Second Amendment rights versus gun control. This is one of the sharp dividing lines in American politics with no shortage of commentary on both sides. Tragedies like the recent mass shooting in Roseburg, Oregon, draw out a new spate of commentaries, including comedy skits on Saturday Night Live.
But what do investments in guns look like? There are only a handful of publicly traded U.S. companies that manufacture firearms for civilian markets: Smith & Wesson (SWHC), Sturm, Ruger & Company (RGR), and Olin Corporation (OLN). These companies represent approximately $5 billion in combined market capitalization.
In addition, there are retail stores that sell firearms. Examples include: Dicks Sporting Goods (DKS), Big 5 Sporting Goods (BGFV), and Walmart (WMT). For these companies, certainly, firearms are a minor revenue stream.
So where do firearms and firearms retailers make it into your clients portfolios? ENSOGO Analytics’ analysis of mutual funds and ETFs shows that for large cap core/blend ETFs, the average fund has 1.77 percent of its investment weight in 1.87 companies that manufacture or sell civilian firearms or ammunition. Large Cap Blend mutual funds have on average 1.27 percent of their weight invested in 2 companies. As you can see, the total level of exposure is small. Some of your investor clients may see it another way, that any exposure is too much and that funds should be able to avoid such small levels of exposure.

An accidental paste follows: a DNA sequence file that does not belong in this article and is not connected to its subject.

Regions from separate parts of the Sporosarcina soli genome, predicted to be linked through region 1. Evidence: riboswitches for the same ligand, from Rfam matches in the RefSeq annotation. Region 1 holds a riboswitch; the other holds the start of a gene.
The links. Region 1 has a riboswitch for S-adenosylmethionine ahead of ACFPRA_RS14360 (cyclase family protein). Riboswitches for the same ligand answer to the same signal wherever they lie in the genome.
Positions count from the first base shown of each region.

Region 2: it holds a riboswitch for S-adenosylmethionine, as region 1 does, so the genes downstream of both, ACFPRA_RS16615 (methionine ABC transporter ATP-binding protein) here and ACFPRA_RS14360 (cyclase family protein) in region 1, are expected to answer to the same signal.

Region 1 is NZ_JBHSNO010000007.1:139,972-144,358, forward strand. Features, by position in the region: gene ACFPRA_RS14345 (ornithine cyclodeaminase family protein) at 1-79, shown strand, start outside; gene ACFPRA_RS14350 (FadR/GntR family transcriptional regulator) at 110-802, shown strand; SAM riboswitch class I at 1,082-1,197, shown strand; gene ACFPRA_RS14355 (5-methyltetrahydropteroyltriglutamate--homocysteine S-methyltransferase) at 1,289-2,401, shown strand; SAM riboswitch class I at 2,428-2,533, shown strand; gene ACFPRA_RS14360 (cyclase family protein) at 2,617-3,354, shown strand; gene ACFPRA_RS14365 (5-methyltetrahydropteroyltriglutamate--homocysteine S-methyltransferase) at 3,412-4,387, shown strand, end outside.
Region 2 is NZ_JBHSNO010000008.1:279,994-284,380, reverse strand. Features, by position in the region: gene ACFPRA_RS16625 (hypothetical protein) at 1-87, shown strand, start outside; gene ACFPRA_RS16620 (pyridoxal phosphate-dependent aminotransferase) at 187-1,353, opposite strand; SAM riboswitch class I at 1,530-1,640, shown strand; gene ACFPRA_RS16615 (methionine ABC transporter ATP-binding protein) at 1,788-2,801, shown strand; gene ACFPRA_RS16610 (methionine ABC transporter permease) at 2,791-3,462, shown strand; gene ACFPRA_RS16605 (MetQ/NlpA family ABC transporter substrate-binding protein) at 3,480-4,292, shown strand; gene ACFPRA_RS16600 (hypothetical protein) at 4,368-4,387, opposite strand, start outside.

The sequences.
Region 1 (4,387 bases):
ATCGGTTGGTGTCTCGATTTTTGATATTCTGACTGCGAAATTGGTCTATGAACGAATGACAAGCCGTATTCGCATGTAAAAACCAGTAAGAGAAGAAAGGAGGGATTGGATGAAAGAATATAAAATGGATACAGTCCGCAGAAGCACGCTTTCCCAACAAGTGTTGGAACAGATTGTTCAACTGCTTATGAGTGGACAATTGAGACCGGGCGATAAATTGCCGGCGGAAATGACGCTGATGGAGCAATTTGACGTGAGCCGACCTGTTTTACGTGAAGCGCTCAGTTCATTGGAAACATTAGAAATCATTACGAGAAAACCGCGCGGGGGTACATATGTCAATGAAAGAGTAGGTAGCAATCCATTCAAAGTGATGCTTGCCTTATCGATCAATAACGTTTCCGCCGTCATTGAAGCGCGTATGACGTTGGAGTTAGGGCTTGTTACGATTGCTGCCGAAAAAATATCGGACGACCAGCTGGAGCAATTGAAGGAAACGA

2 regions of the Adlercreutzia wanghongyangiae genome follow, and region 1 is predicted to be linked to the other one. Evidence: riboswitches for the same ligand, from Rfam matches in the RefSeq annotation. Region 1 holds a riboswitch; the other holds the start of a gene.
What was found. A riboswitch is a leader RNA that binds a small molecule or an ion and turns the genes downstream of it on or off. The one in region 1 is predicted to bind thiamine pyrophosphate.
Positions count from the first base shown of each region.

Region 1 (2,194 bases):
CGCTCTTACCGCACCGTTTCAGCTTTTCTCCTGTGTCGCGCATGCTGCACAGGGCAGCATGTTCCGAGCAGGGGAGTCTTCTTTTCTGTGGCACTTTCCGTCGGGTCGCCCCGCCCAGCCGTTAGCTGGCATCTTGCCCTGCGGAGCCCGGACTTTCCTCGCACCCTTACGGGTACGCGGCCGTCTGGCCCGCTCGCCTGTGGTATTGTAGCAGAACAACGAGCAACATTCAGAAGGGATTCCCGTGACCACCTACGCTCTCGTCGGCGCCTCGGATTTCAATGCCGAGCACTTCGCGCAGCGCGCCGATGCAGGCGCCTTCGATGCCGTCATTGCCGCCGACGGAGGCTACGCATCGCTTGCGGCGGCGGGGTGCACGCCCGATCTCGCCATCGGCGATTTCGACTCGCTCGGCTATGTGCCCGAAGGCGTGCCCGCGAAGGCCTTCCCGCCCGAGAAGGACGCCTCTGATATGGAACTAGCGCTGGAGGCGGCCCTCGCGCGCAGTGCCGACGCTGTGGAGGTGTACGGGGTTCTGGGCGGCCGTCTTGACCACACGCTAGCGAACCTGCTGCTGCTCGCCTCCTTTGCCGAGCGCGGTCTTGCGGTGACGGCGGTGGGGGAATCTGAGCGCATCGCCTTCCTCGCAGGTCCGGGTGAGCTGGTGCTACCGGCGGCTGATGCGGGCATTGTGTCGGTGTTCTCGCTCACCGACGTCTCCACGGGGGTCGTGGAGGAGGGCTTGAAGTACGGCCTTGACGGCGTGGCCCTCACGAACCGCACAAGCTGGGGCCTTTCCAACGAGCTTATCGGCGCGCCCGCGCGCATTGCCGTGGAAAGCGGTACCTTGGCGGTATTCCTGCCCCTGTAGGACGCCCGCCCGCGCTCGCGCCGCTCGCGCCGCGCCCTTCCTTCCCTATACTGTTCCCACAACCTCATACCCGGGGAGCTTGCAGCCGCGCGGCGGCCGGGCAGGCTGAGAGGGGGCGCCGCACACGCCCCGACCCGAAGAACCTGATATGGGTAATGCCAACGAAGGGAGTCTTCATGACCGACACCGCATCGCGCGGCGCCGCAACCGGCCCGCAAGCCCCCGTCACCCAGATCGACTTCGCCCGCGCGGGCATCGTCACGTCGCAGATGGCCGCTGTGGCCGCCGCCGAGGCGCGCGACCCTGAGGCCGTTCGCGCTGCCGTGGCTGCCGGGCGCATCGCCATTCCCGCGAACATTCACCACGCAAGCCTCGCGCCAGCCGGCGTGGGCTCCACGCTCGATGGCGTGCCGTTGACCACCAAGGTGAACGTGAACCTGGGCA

Where do you fall on this public policy question: gun control advocate or defender of Second Amendment rights? To what extent does that belief filter into your support of your clients? If one of your clients asks whether she is invested in firearms, how are you going to answer her question?